Water filtration tech uses light to degrade hormones


Thursday, 05 May, 2022

Water filtration tech uses light to degrade hormones

Micropollutants in water are often hormones that accumulate in the environment and may have negative impacts on humans and animals. Researchers from the Karlsruhe Institute of Technology (KIT) and Leibniz Institute of Surface Engineering (IOM) have now developed a process for the photocatalytic degradation of these pollutants when they flow through polymer membranes.

Wherever people are living, hormones enter the wastewater. Steroid hormones, such as sex hormones and corticosteroids, may accumulate in the environment and adversely affect humans and animals, as they impair behavioural development and fertility. Sex hormones, for instance, may cause male fish to develop female sexual characteristics. It is therefore important to remove hormones, together with other micropollutants, from the wastewater before they enter the natural water cycle again, from which drinking water is extracted.

“Micropollutants represent a big threat for our future, as they impair our fertility and brain function,” said Professor Andrea Iris Schäfer, Head of KIT’s Institute for Advanced Membrane Technology (IAMT).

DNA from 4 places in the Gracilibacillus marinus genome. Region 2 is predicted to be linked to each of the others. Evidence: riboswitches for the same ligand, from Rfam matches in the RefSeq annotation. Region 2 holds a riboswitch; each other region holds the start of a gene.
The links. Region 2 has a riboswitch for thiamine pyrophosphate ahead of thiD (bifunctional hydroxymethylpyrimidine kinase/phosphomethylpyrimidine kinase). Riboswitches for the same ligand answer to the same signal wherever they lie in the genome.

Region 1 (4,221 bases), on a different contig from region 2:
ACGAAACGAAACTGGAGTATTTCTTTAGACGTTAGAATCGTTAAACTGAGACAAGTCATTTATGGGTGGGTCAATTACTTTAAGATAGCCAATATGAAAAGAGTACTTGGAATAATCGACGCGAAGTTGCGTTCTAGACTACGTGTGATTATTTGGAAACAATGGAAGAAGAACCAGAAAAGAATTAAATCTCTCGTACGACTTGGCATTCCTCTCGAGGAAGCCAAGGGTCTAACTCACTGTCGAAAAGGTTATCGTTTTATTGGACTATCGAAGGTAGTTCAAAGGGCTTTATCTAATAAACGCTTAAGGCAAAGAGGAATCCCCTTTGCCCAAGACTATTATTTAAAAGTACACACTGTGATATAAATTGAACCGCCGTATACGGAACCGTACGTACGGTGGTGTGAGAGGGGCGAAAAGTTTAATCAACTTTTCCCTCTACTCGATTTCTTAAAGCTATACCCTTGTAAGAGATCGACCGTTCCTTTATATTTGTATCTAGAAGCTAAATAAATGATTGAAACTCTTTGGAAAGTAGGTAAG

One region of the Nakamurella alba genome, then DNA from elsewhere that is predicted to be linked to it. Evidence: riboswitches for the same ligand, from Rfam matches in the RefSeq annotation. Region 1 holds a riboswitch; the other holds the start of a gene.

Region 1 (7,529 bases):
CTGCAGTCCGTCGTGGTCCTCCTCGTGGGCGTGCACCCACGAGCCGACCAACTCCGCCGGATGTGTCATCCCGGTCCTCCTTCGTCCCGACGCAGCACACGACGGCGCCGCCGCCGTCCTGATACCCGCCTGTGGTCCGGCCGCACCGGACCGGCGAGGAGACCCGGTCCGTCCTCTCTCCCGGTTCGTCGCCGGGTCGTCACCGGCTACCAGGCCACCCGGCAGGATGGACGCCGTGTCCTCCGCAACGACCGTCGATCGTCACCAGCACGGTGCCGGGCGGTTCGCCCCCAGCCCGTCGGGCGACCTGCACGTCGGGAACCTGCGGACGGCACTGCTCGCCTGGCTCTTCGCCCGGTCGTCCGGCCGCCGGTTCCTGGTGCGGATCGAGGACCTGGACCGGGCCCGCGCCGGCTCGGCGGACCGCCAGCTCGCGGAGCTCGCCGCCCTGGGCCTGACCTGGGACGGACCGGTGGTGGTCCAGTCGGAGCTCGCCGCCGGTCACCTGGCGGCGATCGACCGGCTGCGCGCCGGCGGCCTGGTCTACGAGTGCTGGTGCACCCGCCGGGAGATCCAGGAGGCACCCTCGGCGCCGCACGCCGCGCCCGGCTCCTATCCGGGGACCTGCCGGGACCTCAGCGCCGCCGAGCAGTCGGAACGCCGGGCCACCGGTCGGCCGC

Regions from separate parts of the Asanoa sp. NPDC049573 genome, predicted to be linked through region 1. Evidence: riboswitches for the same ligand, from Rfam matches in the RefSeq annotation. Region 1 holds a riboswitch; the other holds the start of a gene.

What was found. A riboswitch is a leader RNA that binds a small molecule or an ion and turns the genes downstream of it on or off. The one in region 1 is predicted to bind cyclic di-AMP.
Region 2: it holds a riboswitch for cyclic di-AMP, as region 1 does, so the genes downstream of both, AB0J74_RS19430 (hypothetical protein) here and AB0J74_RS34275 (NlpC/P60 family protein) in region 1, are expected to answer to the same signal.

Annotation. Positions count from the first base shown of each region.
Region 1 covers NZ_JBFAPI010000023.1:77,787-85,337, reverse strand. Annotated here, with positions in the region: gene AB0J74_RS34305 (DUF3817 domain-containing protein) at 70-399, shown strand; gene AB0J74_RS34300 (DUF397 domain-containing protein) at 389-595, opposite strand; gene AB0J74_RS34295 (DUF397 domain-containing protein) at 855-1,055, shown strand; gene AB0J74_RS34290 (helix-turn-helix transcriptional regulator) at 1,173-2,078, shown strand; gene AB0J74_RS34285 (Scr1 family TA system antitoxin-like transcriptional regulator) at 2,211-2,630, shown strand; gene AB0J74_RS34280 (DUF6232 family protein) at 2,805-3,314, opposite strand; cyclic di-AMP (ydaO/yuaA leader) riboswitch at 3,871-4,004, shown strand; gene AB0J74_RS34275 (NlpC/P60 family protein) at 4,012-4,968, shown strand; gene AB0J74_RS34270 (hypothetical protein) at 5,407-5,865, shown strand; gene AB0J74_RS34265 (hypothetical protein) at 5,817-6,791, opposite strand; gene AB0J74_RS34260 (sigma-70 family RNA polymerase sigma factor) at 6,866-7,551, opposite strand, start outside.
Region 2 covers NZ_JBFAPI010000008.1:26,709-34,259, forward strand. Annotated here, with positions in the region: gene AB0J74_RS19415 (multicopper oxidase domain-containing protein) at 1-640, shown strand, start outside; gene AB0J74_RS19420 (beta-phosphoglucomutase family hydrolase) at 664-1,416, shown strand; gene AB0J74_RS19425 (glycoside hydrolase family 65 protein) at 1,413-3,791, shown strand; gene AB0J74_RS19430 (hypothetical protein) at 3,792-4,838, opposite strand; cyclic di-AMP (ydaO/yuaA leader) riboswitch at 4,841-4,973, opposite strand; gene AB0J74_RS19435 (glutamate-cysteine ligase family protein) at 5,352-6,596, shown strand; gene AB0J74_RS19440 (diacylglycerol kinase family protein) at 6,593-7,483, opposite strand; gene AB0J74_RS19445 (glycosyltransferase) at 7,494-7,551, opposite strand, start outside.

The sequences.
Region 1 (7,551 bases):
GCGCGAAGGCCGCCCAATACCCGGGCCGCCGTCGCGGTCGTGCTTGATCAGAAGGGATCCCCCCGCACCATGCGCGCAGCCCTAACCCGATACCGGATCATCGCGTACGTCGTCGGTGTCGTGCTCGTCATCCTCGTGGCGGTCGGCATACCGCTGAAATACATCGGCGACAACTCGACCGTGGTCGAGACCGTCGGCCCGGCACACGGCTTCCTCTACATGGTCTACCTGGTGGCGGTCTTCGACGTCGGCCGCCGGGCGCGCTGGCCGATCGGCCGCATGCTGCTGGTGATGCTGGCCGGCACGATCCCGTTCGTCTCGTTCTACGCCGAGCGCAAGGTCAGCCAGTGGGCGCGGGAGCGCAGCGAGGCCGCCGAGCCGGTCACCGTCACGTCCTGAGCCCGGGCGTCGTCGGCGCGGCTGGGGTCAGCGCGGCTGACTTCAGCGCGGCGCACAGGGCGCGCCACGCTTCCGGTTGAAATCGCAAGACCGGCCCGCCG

For years, Schäfer has studied water processing by nanofiltration. For this purpose, she uses polymer membranes with nanometre-sized pores. However, nanofiltration requires high pressure and, hence, much energy. Moreover, micropollutants may accumulate in the polymer membrane materials and gradually enter the filtered water. Even if the pollutants are separated completely, a flow of concentrated pollutants may develop and require further treatment.

Inspired by solar cell technology, Schäfer had the idea to coat polymer membranes with titanium dioxide and to design photocatalytic membranes. Photocatalytically active titanium dioxide nanoparticles are applied to microfiltration membranes, whose pores are somewhat larger than in nanofiltration. Irradiation with light then triggers a chemical reaction, as a result of which steroid hormones are degraded on the membranes. Together with her team at IAMT and colleagues at IOM, Schäfer has now realised her idea and presented the new technology — which she describes as “a catalyst for water” — in the journal Nature Nanotechnology.

Using the photocatalytic polymer membranes, steroid hormones were removed in the continuous flow mode down to the analytical detection limit of 4 ng/L. In fact, the concentrations measured were very close to 1 ng/L, the limit given in the new drinking water guidelines of the World Health Organization.

The researchers are now optimising their technology by reducing the time needed and energy consumed, with a focus on using natural light. In particular, their research is aimed at degrading other pollutants by photocatalysis, such as industrial chemicals like perfluoro-alkylated and polyfluorinated substances (PFAS) or pesticides, such as glyphosate. Another goal is to upscale the technology.

Image caption: Photocatalytic membrane filtration system with a sun simulator. The membranes are coated with titanium dioxide. Image credit: Markus Breig, KIT.

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